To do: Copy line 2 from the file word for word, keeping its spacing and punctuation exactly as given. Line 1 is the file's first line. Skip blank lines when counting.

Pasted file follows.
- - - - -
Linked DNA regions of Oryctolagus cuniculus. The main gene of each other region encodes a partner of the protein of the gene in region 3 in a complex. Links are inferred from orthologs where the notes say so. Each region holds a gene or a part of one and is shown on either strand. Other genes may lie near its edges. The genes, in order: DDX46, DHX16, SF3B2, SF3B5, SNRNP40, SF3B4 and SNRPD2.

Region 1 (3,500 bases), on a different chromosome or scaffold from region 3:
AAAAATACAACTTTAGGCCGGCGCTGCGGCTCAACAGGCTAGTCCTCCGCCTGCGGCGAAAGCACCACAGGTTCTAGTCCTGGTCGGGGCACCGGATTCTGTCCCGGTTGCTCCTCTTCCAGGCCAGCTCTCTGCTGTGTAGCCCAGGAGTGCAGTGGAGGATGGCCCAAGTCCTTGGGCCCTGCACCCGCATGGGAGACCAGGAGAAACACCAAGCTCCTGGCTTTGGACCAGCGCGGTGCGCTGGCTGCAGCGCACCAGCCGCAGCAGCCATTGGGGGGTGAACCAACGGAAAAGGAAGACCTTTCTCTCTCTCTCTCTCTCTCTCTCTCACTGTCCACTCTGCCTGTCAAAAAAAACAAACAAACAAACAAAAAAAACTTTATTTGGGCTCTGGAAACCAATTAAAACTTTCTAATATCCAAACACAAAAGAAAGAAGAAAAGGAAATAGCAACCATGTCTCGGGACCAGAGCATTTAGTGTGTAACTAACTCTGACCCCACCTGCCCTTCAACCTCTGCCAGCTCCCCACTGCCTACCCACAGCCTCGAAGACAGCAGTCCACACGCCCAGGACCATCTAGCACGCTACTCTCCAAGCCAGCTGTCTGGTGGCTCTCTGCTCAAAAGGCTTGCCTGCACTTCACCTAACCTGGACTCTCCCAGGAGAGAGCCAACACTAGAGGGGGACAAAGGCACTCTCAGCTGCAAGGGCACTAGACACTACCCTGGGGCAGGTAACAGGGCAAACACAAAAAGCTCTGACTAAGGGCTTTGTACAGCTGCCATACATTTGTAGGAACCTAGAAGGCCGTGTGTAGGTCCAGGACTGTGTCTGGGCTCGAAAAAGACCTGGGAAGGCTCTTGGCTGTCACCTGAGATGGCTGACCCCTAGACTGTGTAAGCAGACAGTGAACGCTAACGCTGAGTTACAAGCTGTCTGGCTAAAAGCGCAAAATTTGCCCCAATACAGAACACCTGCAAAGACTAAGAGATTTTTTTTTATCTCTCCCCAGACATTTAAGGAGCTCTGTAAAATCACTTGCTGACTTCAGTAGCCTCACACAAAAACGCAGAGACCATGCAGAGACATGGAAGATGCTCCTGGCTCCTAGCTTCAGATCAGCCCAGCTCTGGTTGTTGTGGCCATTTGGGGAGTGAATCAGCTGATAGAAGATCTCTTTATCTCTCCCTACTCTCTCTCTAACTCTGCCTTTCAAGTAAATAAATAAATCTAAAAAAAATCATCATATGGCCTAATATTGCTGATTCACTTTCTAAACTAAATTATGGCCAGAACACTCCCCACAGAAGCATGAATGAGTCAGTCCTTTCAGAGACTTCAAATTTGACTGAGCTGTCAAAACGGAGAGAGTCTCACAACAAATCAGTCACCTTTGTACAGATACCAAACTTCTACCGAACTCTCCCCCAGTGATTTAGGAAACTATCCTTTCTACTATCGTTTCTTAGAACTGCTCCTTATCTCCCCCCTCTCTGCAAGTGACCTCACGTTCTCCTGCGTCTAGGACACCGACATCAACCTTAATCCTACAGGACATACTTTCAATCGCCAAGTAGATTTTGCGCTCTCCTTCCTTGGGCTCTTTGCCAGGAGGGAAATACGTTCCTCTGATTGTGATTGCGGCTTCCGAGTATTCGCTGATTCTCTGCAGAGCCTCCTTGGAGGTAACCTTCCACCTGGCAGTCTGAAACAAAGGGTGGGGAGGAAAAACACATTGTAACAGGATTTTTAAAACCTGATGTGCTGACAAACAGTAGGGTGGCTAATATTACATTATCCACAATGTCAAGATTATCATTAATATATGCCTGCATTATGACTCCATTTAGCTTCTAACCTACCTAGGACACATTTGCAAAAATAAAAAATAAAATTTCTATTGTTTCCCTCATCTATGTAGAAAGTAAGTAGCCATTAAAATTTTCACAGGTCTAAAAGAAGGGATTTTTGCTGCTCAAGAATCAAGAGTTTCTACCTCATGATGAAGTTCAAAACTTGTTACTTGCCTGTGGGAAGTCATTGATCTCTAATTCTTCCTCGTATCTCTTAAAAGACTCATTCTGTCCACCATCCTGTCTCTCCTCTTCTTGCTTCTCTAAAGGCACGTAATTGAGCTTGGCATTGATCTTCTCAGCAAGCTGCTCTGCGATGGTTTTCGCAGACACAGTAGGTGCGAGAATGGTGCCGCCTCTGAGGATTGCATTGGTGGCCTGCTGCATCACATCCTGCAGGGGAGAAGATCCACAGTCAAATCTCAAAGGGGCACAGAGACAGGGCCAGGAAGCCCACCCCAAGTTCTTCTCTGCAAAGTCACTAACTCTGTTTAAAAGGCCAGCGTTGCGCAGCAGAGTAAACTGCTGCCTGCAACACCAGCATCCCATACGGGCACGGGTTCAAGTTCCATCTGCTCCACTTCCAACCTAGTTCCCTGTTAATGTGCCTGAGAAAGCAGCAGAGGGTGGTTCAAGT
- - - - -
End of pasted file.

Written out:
Region 1 (3,500 bases), on a different chromosome or scaffold from region 3: